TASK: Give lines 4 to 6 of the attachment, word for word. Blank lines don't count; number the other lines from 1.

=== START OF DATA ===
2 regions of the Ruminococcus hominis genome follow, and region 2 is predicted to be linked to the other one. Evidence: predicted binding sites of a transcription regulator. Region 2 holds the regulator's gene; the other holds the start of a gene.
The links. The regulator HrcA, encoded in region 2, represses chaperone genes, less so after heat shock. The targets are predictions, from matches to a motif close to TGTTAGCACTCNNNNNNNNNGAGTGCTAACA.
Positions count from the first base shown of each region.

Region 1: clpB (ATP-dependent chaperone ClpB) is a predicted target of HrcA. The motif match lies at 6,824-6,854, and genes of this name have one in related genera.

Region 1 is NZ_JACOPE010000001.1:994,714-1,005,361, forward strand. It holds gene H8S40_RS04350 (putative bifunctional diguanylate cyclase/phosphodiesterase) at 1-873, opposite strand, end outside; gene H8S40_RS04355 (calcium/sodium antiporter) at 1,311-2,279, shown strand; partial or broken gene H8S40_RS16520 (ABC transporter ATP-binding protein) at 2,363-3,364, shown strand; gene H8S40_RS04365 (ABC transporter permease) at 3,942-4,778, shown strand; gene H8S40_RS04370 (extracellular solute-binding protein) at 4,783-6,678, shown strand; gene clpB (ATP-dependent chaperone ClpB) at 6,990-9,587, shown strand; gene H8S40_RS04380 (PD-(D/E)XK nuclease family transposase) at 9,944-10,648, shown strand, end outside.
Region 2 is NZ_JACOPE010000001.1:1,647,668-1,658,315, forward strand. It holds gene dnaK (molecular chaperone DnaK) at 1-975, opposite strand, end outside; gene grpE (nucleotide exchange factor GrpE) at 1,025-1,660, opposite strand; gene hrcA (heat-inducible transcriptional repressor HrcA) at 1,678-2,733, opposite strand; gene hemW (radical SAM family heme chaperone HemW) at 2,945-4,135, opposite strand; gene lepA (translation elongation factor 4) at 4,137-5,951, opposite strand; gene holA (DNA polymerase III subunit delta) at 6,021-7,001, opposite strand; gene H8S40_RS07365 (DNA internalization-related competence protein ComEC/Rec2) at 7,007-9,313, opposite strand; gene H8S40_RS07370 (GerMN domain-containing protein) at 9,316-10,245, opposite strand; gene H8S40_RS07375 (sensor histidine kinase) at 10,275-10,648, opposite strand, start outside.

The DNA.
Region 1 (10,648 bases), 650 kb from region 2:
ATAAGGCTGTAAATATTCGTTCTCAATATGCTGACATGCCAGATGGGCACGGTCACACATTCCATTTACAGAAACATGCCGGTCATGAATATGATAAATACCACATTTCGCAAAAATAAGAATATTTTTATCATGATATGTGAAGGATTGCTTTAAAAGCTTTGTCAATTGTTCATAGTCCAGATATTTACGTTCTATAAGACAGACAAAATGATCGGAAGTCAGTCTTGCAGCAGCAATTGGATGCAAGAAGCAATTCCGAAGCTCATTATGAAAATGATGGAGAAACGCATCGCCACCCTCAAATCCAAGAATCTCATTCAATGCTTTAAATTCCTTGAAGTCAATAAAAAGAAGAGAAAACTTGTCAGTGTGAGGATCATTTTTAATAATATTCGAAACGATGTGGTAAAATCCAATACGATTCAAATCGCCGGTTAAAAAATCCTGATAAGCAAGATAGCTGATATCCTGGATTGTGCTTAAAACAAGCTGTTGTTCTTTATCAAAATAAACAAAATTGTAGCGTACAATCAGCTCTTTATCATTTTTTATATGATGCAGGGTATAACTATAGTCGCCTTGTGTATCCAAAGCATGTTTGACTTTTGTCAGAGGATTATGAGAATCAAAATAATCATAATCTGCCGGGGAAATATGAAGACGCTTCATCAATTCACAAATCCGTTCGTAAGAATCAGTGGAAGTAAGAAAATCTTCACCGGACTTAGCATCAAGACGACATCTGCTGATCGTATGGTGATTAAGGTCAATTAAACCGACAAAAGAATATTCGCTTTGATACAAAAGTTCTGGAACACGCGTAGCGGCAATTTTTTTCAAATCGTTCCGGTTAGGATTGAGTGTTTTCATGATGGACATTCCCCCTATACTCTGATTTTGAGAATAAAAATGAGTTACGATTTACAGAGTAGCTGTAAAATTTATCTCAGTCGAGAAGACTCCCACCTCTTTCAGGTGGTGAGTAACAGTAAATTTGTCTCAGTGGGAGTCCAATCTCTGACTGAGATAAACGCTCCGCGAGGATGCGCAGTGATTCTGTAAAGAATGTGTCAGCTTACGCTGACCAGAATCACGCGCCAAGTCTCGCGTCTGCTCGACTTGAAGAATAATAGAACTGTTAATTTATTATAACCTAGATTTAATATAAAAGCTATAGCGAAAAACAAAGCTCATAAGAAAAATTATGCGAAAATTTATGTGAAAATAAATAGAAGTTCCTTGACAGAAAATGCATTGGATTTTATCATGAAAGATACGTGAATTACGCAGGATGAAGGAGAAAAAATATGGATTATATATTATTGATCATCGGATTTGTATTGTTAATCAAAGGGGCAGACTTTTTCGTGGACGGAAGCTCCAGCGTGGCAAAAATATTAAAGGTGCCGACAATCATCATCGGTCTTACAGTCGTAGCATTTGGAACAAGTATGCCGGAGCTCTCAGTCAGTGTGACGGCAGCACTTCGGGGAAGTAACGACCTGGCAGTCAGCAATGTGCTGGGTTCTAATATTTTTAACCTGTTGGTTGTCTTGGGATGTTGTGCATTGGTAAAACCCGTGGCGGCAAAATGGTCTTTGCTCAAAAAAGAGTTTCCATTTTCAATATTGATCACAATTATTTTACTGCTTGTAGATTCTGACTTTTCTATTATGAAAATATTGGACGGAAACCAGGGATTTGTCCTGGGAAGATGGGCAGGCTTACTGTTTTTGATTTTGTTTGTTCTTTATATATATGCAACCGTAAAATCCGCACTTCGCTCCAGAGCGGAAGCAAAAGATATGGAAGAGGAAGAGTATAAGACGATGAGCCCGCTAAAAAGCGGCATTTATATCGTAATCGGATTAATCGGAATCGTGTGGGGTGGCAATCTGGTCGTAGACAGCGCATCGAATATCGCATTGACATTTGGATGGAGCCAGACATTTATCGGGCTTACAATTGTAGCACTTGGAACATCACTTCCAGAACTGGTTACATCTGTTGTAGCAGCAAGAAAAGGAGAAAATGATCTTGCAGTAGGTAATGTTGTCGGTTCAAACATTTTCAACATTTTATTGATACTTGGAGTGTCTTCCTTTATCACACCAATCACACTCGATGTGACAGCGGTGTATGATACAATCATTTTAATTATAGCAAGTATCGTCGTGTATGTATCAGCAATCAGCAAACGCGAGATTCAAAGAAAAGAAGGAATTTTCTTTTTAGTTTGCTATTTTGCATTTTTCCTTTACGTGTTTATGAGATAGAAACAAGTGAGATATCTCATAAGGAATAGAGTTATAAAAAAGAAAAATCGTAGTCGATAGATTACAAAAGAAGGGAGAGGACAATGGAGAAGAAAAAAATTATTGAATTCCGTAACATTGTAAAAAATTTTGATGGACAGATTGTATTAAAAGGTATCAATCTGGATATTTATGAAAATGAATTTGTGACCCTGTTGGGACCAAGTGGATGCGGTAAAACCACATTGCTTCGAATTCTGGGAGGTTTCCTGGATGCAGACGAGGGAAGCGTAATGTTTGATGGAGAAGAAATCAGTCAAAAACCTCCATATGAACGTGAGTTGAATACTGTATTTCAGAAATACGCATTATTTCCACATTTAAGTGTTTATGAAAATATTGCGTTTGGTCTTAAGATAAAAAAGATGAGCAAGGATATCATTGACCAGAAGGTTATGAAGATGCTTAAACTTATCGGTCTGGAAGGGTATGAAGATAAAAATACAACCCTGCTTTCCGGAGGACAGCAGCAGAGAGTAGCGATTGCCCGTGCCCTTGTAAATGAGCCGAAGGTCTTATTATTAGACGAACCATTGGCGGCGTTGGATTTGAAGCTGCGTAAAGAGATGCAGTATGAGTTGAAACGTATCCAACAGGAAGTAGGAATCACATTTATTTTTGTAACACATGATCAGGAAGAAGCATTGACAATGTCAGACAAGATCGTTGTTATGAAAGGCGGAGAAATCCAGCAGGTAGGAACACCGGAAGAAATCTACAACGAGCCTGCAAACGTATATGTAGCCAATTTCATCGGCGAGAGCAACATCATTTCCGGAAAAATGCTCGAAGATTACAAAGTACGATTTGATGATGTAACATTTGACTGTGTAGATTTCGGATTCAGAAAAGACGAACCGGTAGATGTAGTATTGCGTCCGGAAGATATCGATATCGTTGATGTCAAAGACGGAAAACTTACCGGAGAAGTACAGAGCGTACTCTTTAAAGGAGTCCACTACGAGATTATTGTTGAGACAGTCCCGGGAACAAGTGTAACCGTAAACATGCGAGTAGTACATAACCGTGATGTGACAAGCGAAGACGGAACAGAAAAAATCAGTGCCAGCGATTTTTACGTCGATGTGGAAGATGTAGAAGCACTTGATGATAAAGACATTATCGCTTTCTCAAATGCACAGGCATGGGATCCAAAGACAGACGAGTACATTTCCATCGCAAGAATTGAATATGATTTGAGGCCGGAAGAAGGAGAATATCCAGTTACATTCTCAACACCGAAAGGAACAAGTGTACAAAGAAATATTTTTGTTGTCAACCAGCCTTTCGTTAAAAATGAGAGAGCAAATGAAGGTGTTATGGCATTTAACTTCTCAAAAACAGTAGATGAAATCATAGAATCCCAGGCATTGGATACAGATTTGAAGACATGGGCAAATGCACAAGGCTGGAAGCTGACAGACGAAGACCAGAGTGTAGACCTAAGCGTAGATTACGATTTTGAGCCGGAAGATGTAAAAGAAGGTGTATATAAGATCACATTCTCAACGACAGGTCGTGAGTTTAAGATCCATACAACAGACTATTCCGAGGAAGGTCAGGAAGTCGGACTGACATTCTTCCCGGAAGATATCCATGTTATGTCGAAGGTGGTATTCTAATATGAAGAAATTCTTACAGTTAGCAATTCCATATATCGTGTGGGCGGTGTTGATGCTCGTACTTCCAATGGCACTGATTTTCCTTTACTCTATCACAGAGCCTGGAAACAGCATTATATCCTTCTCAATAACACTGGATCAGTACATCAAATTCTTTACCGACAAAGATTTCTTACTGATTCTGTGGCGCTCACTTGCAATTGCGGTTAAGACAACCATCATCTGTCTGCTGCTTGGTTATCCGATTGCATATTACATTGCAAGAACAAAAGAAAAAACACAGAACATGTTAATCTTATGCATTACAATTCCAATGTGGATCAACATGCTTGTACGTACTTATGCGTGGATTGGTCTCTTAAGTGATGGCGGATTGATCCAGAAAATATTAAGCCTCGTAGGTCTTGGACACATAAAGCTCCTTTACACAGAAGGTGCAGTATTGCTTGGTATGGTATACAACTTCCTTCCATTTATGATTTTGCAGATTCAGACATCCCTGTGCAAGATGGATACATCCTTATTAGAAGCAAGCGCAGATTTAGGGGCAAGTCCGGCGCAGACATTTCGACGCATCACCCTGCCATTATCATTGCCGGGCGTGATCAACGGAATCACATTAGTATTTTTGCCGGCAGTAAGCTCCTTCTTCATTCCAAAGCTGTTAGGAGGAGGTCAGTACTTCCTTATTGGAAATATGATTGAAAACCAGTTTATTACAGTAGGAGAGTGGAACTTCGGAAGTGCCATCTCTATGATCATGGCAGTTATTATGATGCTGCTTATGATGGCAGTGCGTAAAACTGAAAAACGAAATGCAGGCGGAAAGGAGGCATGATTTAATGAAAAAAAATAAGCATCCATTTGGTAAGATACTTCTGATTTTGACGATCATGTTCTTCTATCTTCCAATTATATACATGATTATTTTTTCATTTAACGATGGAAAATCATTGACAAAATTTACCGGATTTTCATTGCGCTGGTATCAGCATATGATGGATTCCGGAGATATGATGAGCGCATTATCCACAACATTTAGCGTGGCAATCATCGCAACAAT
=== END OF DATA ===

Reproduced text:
Region 1: clpB (ATP-dependent chaperone ClpB) is a predicted target of HrcA. The motif match lies at 6,824-6,854, and genes of this name have one in related genera.

Region 1 is NZ_JACOPE010000001.1:994,714-1,005,361, forward strand. It holds gene H8S40_RS04350 (putative bifunctional diguanylate cyclase/phosphodiesterase) at 1-873, opposite strand, end outside; gene H8S40_RS04355 (calcium/sodium antiporter) at 1,311-2,279, shown strand; partial or broken gene H8S40_RS16520 (ABC transporter ATP-binding protein) at 2,363-3,364, shown strand; gene H8S40_RS04365 (ABC transporter permease) at 3,942-4,778, shown strand; gene H8S40_RS04370 (extracellular solute-binding protein) at 4,783-6,678, shown strand; gene clpB (ATP-dependent chaperone ClpB) at 6,990-9,587, shown strand; gene H8S40_RS04380 (PD-(D/E)XK nuclease family transposase) at 9,944-10,648, shown strand, end outside.
Region 2 is NZ_JACOPE010000001.1:1,647,668-1,658,315, forward strand. It holds gene dnaK (molecular chaperone DnaK) at 1-975, opposite strand, end outside; gene grpE (nucleotide exchange factor GrpE) at 1,025-1,660, opposite strand; gene hrcA (heat-inducible transcriptional repressor HrcA) at 1,678-2,733, opposite strand; gene hemW (radical SAM family heme chaperone HemW) at 2,945-4,135, opposite strand; gene lepA (translation elongation factor 4) at 4,137-5,951, opposite strand; gene holA (DNA polymerase III subunit delta) at 6,021-7,001, opposite strand; gene H8S40_RS07365 (DNA internalization-related competence protein ComEC/Rec2) at 7,007-9,313, opposite strand; gene H8S40_RS07370 (GerMN domain-containing protein) at 9,316-10,245, opposite strand; gene H8S40_RS07375 (sensor histidine kinase) at 10,275-10,648, opposite strand, start outside.